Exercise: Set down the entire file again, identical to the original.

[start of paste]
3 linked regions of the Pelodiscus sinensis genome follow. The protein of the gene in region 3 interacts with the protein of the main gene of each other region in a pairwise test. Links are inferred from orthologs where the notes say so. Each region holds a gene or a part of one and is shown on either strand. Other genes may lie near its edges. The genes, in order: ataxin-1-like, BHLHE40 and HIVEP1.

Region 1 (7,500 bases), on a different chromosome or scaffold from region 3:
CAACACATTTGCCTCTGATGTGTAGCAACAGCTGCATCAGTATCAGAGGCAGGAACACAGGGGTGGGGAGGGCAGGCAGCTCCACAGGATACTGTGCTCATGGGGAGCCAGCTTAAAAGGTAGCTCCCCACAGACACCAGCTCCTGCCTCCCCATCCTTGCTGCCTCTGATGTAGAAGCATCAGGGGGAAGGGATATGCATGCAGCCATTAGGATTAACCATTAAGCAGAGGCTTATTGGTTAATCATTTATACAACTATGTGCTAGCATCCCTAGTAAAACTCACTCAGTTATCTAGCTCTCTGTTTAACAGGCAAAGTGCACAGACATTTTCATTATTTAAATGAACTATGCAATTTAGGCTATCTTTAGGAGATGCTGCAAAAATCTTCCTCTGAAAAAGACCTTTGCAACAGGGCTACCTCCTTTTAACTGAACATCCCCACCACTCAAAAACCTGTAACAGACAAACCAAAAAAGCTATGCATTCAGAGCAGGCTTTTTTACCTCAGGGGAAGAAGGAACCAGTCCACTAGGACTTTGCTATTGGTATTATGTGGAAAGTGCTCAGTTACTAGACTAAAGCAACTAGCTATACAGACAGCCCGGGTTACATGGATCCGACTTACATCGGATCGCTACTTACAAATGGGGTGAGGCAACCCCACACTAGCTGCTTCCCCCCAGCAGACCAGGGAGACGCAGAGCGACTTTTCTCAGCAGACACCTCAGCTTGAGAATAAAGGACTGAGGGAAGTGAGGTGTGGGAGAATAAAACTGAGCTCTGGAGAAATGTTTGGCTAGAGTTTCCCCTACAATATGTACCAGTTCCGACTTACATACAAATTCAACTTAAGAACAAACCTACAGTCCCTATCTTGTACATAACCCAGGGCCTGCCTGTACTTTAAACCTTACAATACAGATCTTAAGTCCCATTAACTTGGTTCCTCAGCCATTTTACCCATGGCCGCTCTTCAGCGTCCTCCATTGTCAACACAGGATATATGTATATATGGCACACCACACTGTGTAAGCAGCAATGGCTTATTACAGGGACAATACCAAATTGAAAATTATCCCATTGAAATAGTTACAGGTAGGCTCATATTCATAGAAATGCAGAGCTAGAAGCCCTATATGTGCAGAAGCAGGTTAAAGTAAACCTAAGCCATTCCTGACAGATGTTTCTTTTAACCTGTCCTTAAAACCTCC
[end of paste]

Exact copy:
3 linked regions of the Pelodiscus sinensis genome follow. The protein of the gene in region 3 interacts with the protein of the main gene of each other region in a pairwise test. Links are inferred from orthologs where the notes say so. Each region holds a gene or a part of one and is shown on either strand. Other genes may lie near its edges. The genes, in order: ataxin-1-like, BHLHE40 and HIVEP1.

Region 1 (7,500 bases), on a different chromosome or scaffold from region 3:
CAACACATTTGCCTCTGATGTGTAGCAACAGCTGCATCAGTATCAGAGGCAGGAACACAGGGGTGGGGAGGGCAGGCAGCTCCACAGGATACTGTGCTCATGGGGAGCCAGCTTAAAAGGTAGCTCCCCACAGACACCAGCTCCTGCCTCCCCATCCTTGCTGCCTCTGATGTAGAAGCATCAGGGGGAAGGGATATGCATGCAGCCATTAGGATTAACCATTAAGCAGAGGCTTATTGGTTAATCATTTATACAACTATGTGCTAGCATCCCTAGTAAAACTCACTCAGTTATCTAGCTCTCTGTTTAACAGGCAAAGTGCACAGACATTTTCATTATTTAAATGAACTATGCAATTTAGGCTATCTTTAGGAGATGCTGCAAAAATCTTCCTCTGAAAAAGACCTTTGCAACAGGGCTACCTCCTTTTAACTGAACATCCCCACCACTCAAAAACCTGTAACAGACAAACCAAAAAAGCTATGCATTCAGAGCAGGCTTTTTTACCTCAGGGGAAGAAGGAACCAGTCCACTAGGACTTTGCTATTGGTATTATGTGGAAAGTGCTCAGTTACTAGACTAAAGCAACTAGCTATACAGACAGCCCGGGTTACATGGATCCGACTTACATCGGATCGCTACTTACAAATGGGGTGAGGCAACCCCACACTAGCTGCTTCCCCCCAGCAGACCAGGGAGACGCAGAGCGACTTTTCTCAGCAGACACCTCAGCTTGAGAATAAAGGACTGAGGGAAGTGAGGTGTGGGAGAATAAAACTGAGCTCTGGAGAAATGTTTGGCTAGAGTTTCCCCTACAATATGTACCAGTTCCGACTTACATACAAATTCAACTTAAGAACAAACCTACAGTCCCTATCTTGTACATAACCCAGGGCCTGCCTGTACTTTAAACCTTACAATACAGATCTTAAGTCCCATTAACTTGGTTCCTCAGCCATTTTACCCATGGCCGCTCTTCAGCGTCCTCCATTGTCAACACAGGATATATGTATATATGGCACACCACACTGTGTAAGCAGCAATGGCTTATTACAGGGACAATACCAAATTGAAAATTATCCCATTGAAATAGTTACAGGTAGGCTCATATTCATAGAAATGCAGAGCTAGAAGCCCTATATGTGCAGAAGCAGGTTAAAGTAAACCTAAGCCATTCCTGACAGATGTTTCTTTTAACCTGTCCTTAAAACCTCC